From The Poynter Institute

When newspaper ad revenues were in free fall in 2008, there was much angry complaining among editors about the high cost and inflexibility of the Associated Press service. At a gripe session in Washington, one editor compared the cooperative to the USSR’s politburo.  Threats to quit were common.

In the end though, AP cut its rates, offered several levels of service and has retained the great majority of its newspaper members (who also own the cooperative and hold most its board seats).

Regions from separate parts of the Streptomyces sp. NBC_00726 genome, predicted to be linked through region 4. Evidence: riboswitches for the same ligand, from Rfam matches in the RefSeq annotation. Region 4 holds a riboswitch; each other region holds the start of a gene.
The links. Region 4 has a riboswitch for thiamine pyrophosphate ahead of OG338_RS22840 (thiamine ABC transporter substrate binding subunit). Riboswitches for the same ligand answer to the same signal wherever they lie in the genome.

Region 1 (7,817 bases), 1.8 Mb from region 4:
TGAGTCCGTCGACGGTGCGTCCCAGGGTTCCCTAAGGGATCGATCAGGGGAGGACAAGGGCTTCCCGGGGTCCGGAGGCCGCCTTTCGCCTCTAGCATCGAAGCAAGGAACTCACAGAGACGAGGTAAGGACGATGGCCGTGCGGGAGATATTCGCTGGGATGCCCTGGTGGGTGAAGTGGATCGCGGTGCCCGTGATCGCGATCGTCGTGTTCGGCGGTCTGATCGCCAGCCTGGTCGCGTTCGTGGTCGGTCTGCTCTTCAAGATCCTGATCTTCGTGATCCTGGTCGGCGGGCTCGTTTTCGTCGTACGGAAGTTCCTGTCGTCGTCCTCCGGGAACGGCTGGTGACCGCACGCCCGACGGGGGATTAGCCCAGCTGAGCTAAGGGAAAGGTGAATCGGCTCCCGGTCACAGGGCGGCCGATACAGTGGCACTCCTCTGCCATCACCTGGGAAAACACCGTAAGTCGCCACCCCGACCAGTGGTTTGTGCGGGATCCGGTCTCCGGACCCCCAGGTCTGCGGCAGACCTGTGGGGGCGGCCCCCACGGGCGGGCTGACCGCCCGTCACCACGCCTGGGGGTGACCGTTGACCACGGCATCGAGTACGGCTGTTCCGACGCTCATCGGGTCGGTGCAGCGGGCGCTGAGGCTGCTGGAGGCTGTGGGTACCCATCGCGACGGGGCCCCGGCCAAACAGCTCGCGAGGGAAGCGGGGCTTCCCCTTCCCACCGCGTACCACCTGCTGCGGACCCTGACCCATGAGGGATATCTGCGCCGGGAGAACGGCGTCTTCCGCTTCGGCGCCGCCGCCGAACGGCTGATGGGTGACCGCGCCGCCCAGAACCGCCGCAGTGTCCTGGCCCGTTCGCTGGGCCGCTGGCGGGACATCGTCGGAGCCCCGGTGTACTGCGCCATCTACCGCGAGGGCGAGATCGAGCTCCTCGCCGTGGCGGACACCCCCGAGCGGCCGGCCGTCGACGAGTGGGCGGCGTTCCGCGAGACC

But there was an exception.

Starting in 2009, Chicago Tribune editor Gerould Kern quietly began working with Reuters to build an acceptable substitute service.  Kern told me the Chicago Tribune ran its last AP material in March 2012.  With six other Tribune papers (but not the Los Angeles Times), it dropped AP entirely at the start of 2013.

Kern said in a phone interview that he cannot recall a single reader complaint about inferior wire coverage.  At “a price that has saved us significant amount of money,” Kern said, the Tribune and others are getting “more than adequate” content from Reuters and can devote more resources to local investigations, arts and sports.

“We are not anti-AP,” Kern told me several times, “but we believe in competition and choice in the market place.  That makes everyone better.”

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